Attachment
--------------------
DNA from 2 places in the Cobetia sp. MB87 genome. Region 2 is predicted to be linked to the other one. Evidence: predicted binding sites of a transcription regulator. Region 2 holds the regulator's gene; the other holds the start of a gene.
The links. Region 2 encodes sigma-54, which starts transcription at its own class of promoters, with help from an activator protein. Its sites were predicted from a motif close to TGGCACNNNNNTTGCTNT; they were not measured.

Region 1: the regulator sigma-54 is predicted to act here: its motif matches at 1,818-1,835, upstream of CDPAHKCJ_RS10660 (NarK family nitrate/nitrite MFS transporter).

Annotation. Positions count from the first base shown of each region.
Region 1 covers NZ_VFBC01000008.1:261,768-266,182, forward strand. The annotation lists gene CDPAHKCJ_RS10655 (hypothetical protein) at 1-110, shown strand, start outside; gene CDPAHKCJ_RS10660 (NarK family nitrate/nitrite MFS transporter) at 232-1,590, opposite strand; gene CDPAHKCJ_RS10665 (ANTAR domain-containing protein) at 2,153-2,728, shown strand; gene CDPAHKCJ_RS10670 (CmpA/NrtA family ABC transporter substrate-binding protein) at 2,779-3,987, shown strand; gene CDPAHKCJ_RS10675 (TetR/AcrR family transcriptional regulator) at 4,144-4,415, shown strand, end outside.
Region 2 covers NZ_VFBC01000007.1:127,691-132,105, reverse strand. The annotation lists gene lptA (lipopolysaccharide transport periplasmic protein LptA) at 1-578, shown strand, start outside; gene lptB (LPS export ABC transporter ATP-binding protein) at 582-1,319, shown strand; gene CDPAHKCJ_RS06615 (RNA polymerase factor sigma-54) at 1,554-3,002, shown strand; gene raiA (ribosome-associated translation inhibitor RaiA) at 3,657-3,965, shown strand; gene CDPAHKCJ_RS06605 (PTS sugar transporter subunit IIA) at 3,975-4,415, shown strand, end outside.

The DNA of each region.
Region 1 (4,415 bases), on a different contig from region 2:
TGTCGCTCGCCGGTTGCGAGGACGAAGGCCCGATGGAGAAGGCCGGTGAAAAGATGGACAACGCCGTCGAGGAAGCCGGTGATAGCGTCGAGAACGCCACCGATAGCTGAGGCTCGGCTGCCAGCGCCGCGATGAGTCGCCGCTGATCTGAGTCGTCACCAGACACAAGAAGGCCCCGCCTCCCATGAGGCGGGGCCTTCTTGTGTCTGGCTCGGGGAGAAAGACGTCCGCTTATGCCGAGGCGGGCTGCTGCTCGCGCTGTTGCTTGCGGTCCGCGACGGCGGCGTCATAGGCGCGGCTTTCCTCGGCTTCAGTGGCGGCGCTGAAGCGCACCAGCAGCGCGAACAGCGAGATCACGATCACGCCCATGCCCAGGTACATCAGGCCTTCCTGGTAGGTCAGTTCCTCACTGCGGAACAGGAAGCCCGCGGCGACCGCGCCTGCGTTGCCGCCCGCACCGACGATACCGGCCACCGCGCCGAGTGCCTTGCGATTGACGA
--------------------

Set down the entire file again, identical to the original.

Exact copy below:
DNA from 2 places in the Cobetia sp. MB87 genome. Region 2 is predicted to be linked to the other one. Evidence: predicted binding sites of a transcription regulator. Region 2 holds the regulator's gene; the other holds the start of a gene.
The links. Region 2 encodes sigma-54, which starts transcription at its own class of promoters, with help from an activator protein. Its sites were predicted from a motif close to TGGCACNNNNNTTGCTNT; they were not measured.

Region 1: the regulator sigma-54 is predicted to act here: its motif matches at 1,818-1,835, upstream of CDPAHKCJ_RS10660 (NarK family nitrate/nitrite MFS transporter).

Annotation. Positions count from the first base shown of each region.
Region 1 covers NZ_VFBC01000008.1:261,768-266,182, forward strand. The annotation lists gene CDPAHKCJ_RS10655 (hypothetical protein) at 1-110, shown strand, start outside; gene CDPAHKCJ_RS10660 (NarK family nitrate/nitrite MFS transporter) at 232-1,590, opposite strand; gene CDPAHKCJ_RS10665 (ANTAR domain-containing protein) at 2,153-2,728, shown strand; gene CDPAHKCJ_RS10670 (CmpA/NrtA family ABC transporter substrate-binding protein) at 2,779-3,987, shown strand; gene CDPAHKCJ_RS10675 (TetR/AcrR family transcriptional regulator) at 4,144-4,415, shown strand, end outside.
Region 2 covers NZ_VFBC01000007.1:127,691-132,105, reverse strand. The annotation lists gene lptA (lipopolysaccharide transport periplasmic protein LptA) at 1-578, shown strand, start outside; gene lptB (LPS export ABC transporter ATP-binding protein) at 582-1,319, shown strand; gene CDPAHKCJ_RS06615 (RNA polymerase factor sigma-54) at 1,554-3,002, shown strand; gene raiA (ribosome-associated translation inhibitor RaiA) at 3,657-3,965, shown strand; gene CDPAHKCJ_RS06605 (PTS sugar transporter subunit IIA) at 3,975-4,415, shown strand, end outside.

The DNA of each region.
Region 1 (4,415 bases), on a different contig from region 2:
TGTCGCTCGCCGGTTGCGAGGACGAAGGCCCGATGGAGAAGGCCGGTGAAAAGATGGACAACGCCGTCGAGGAAGCCGGTGATAGCGTCGAGAACGCCACCGATAGCTGAGGCTCGGCTGCCAGCGCCGCGATGAGTCGCCGCTGATCTGAGTCGTCACCAGACACAAGAAGGCCCCGCCTCCCATGAGGCGGGGCCTTCTTGTGTCTGGCTCGGGGAGAAAGACGTCCGCTTATGCCGAGGCGGGCTGCTGCTCGCGCTGTTGCTTGCGGTCCGCGACGGCGGCGTCATAGGCGCGGCTTTCCTCGGCTTCAGTGGCGGCGCTGAAGCGCACCAGCAGCGCGAACAGCGAGATCACGATCACGCCCATGCCCAGGTACATCAGGCCTTCCTGGTAGGTCAGTTCCTCACTGCGGAACAGGAAGCCCGCGGCGACCGCGCCTGCGTTGCCGCCCGCACCGACGATACCGGCCACCGCGCCGAGTGCCTTGCGATTGACGA